Also, if Garth Marenghi’s Darkplace was supposed to be made in the 80s, was this made in the present day, because it would make them 20 years older. And, there was a clip from what was supposed to be this show’s predecessor called Deano’s After Dark which looked like it was made in the 70s which muddied the timeline even further. Holness and Ayoade also wrote the show, and there has been a DVD release, as part of a terrific bumper double-pack along with the original series.

More TV Memories – The Sunday Show.

The Sunday Show (BBC2, 1995-1997)

Something rather unusual happened on BBC2 in the mid-90s. As well as the slot for alternative comedy, which was usually weekdays at 9pm (where several classics including The Day Today and The Fast Show were shown), there was also a slot on Sunday afternoons, between the end of many hours of CBBC, and the start of Sunday Grandstand.

As well as including repeats of Fantasy Football League and Shooting Stars, there were also some new shows tried out in this slot including This Morning With Richard Not Judy (that I also plan to review soon), and this one. The Sunday Show was live and usually 45 minutes long, and it was definitely much livelier that what other channels were offering at the time of the week. vlcsnap-00040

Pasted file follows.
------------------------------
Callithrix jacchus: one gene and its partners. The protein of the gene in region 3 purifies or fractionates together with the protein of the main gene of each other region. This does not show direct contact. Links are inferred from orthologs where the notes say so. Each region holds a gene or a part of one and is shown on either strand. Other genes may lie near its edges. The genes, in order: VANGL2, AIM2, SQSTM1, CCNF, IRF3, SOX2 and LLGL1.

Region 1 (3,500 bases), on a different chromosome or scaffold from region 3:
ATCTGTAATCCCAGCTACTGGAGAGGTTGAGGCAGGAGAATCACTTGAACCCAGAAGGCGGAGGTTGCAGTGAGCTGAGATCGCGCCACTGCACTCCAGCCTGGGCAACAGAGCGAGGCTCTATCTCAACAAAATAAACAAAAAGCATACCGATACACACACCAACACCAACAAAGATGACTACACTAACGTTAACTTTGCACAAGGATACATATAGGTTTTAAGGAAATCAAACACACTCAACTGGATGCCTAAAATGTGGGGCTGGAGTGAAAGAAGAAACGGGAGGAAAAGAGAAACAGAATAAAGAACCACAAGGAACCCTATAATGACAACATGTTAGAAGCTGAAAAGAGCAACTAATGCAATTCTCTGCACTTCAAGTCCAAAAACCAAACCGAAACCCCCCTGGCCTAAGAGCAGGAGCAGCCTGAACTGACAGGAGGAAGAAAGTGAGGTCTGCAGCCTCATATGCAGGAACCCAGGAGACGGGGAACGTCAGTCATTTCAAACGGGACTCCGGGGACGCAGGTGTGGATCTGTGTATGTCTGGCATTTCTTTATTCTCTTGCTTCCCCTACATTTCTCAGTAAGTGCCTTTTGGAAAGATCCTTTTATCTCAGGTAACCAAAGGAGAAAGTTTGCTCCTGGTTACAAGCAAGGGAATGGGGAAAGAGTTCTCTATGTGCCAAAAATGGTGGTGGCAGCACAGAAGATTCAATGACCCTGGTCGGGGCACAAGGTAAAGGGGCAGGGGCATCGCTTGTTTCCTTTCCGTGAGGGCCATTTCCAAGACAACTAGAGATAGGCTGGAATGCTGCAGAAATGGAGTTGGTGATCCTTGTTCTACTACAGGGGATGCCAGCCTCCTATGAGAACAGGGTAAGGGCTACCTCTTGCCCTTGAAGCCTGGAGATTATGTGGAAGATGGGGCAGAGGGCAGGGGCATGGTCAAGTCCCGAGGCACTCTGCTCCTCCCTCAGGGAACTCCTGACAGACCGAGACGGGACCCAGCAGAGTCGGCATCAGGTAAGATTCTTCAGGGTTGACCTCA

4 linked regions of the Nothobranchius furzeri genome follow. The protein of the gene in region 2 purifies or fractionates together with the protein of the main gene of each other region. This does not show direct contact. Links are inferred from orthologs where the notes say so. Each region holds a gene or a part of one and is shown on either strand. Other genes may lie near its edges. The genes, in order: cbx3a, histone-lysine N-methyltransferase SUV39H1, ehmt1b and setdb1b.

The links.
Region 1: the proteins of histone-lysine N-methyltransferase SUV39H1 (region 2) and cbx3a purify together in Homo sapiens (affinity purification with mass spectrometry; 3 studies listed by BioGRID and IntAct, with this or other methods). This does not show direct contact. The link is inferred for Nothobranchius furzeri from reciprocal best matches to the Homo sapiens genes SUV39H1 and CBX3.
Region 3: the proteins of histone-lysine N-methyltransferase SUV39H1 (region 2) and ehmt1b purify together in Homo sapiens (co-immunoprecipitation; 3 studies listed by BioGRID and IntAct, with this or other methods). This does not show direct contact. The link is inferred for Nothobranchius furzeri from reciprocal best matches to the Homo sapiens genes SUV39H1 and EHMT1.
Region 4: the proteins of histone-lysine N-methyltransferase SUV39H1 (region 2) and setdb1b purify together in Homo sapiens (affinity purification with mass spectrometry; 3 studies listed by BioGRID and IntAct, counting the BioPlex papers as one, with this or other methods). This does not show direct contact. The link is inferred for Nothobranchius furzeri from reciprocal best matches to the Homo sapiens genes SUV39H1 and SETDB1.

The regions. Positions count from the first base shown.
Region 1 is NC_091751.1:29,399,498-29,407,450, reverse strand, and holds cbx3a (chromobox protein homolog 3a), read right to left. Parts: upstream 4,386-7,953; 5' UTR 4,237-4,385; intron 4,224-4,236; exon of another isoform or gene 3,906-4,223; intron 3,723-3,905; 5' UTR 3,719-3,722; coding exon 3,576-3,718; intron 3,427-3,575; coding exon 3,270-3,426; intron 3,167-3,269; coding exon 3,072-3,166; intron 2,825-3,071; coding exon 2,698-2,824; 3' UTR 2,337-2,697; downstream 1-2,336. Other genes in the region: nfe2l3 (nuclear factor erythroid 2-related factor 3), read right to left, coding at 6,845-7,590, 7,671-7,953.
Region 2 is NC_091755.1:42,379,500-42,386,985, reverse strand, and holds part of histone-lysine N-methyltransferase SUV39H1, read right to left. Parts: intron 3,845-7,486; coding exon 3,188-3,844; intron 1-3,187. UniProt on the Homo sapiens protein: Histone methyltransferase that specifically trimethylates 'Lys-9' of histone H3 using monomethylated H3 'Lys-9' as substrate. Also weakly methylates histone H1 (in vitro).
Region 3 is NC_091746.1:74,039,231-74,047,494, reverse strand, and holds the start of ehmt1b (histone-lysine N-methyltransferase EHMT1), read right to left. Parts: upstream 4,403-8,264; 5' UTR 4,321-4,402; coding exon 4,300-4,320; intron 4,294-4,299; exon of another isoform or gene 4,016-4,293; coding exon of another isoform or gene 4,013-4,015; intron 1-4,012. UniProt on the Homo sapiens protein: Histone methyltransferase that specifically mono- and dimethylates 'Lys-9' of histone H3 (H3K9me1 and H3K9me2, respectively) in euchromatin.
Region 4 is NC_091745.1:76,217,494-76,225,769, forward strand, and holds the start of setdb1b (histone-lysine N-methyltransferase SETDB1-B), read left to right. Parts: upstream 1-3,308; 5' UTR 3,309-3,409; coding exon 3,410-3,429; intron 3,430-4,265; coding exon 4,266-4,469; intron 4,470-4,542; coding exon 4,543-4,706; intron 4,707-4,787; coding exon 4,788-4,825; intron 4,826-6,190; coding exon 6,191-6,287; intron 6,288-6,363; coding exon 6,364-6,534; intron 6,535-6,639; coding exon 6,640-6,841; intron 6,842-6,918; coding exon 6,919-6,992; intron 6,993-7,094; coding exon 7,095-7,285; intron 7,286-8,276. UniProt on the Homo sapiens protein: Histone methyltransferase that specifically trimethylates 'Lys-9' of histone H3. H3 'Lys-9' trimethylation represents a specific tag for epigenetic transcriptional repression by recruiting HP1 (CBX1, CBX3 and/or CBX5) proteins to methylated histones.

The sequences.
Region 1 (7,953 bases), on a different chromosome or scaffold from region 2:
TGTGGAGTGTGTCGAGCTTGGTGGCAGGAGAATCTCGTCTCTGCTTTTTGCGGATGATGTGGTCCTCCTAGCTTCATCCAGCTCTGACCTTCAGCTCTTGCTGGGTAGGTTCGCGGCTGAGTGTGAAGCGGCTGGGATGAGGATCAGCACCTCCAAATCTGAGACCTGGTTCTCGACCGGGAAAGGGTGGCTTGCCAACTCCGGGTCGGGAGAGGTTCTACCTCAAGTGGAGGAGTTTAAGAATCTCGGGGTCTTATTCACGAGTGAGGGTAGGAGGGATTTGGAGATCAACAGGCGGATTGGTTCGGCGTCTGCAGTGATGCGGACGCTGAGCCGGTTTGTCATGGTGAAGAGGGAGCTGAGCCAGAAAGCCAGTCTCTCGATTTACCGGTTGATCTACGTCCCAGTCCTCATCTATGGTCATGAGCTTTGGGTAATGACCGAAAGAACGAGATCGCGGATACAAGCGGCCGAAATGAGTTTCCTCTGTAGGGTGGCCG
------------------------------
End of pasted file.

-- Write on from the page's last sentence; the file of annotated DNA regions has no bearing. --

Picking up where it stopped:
The hosts of the first and second series were Donna McPhail and Katie Puckrik (who had previously hosted The Word). The opening sequence consisted of a shark going round in a fishbowl, which looked suspiciously similar to the one used by BBC2’s Working Lunch. The Sunday Show was a mix of comedy and features, including a look back at some of the more unusual news stories of the week, plus what celebrities had been up to, and reviews of pop music, soaps, and so on. vlcsnap-00062

One of the more memorable moments on the show was Dennis Pennis, someone who had a rather unconventional interviewing style that wrongfooted many a celebrity. After a while, he became popular enough to get some spin-off shows, including Pennis Pops Out, shown rather late at night on ITV and mostly being a showcase for the latest Britpop bands to perform their songs, and Very Important Pennis, looking back at some of his outrageous highlights. vlcsnap-00048